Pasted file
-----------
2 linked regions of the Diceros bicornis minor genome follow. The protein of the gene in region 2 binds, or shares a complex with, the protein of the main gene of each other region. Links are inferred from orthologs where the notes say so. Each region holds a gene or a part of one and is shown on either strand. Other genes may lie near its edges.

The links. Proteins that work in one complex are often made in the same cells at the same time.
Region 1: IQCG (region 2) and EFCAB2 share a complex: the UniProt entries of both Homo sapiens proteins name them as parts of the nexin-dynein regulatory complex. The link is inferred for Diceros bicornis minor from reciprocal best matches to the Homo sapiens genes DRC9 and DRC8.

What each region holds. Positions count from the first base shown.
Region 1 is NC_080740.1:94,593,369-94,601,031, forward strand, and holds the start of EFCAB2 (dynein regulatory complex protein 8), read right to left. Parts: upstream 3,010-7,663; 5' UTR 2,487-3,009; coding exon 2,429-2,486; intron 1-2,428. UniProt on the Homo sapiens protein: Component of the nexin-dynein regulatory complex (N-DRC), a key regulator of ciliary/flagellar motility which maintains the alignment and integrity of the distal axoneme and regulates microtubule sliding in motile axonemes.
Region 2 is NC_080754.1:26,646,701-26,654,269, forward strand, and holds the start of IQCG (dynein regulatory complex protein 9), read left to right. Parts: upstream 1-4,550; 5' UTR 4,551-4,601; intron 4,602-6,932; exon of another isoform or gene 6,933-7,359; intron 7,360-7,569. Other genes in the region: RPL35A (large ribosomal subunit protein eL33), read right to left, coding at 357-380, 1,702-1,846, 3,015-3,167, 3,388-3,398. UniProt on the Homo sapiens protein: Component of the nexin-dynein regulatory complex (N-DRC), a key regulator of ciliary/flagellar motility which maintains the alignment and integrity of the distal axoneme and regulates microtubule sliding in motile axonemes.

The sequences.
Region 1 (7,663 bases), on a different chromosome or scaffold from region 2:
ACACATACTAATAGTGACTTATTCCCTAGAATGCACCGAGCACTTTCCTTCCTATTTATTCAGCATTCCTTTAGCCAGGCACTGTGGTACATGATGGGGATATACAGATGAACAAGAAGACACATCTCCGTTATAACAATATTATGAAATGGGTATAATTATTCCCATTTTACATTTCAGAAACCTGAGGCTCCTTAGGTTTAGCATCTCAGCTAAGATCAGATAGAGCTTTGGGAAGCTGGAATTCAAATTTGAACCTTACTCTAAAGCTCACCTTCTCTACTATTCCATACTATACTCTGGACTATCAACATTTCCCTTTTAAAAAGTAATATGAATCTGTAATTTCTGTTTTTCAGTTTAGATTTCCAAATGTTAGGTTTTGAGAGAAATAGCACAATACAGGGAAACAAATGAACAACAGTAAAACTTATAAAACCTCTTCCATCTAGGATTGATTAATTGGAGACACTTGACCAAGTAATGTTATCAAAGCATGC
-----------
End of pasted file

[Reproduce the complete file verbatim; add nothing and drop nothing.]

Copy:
2 linked regions of the Diceros bicornis minor genome follow. The protein of the gene in region 2 binds, or shares a complex with, the protein of the main gene of each other region. Links are inferred from orthologs where the notes say so. Each region holds a gene or a part of one and is shown on either strand. Other genes may lie near its edges.

The links. Proteins that work in one complex are often made in the same cells at the same time.
Region 1: IQCG (region 2) and EFCAB2 share a complex: the UniProt entries of both Homo sapiens proteins name them as parts of the nexin-dynein regulatory complex. The link is inferred for Diceros bicornis minor from reciprocal best matches to the Homo sapiens genes DRC9 and DRC8.

What each region holds. Positions count from the first base shown.
Region 1 is NC_080740.1:94,593,369-94,601,031, forward strand, and holds the start of EFCAB2 (dynein regulatory complex protein 8), read right to left. Parts: upstream 3,010-7,663; 5' UTR 2,487-3,009; coding exon 2,429-2,486; intron 1-2,428. UniProt on the Homo sapiens protein: Component of the nexin-dynein regulatory complex (N-DRC), a key regulator of ciliary/flagellar motility which maintains the alignment and integrity of the distal axoneme and regulates microtubule sliding in motile axonemes.
Region 2 is NC_080754.1:26,646,701-26,654,269, forward strand, and holds the start of IQCG (dynein regulatory complex protein 9), read left to right. Parts: upstream 1-4,550; 5' UTR 4,551-4,601; intron 4,602-6,932; exon of another isoform or gene 6,933-7,359; intron 7,360-7,569. Other genes in the region: RPL35A (large ribosomal subunit protein eL33), read right to left, coding at 357-380, 1,702-1,846, 3,015-3,167, 3,388-3,398. UniProt on the Homo sapiens protein: Component of the nexin-dynein regulatory complex (N-DRC), a key regulator of ciliary/flagellar motility which maintains the alignment and integrity of the distal axoneme and regulates microtubule sliding in motile axonemes.

The sequences.
Region 1 (7,663 bases), on a different chromosome or scaffold from region 2:
ACACATACTAATAGTGACTTATTCCCTAGAATGCACCGAGCACTTTCCTTCCTATTTATTCAGCATTCCTTTAGCCAGGCACTGTGGTACATGATGGGGATATACAGATGAACAAGAAGACACATCTCCGTTATAACAATATTATGAAATGGGTATAATTATTCCCATTTTACATTTCAGAAACCTGAGGCTCCTTAGGTTTAGCATCTCAGCTAAGATCAGATAGAGCTTTGGGAAGCTGGAATTCAAATTTGAACCTTACTCTAAAGCTCACCTTCTCTACTATTCCATACTATACTCTGGACTATCAACATTTCCCTTTTAAAAAGTAATATGAATCTGTAATTTCTGTTTTTCAGTTTAGATTTCCAAATGTTAGGTTTTGAGAGAAATAGCACAATACAGGGAAACAAATGAACAACAGTAAAACTTATAAAACCTCTTCCATCTAGGATTGATTAATTGGAGACACTTGACCAAGTAATGTTATCAAAGCATGC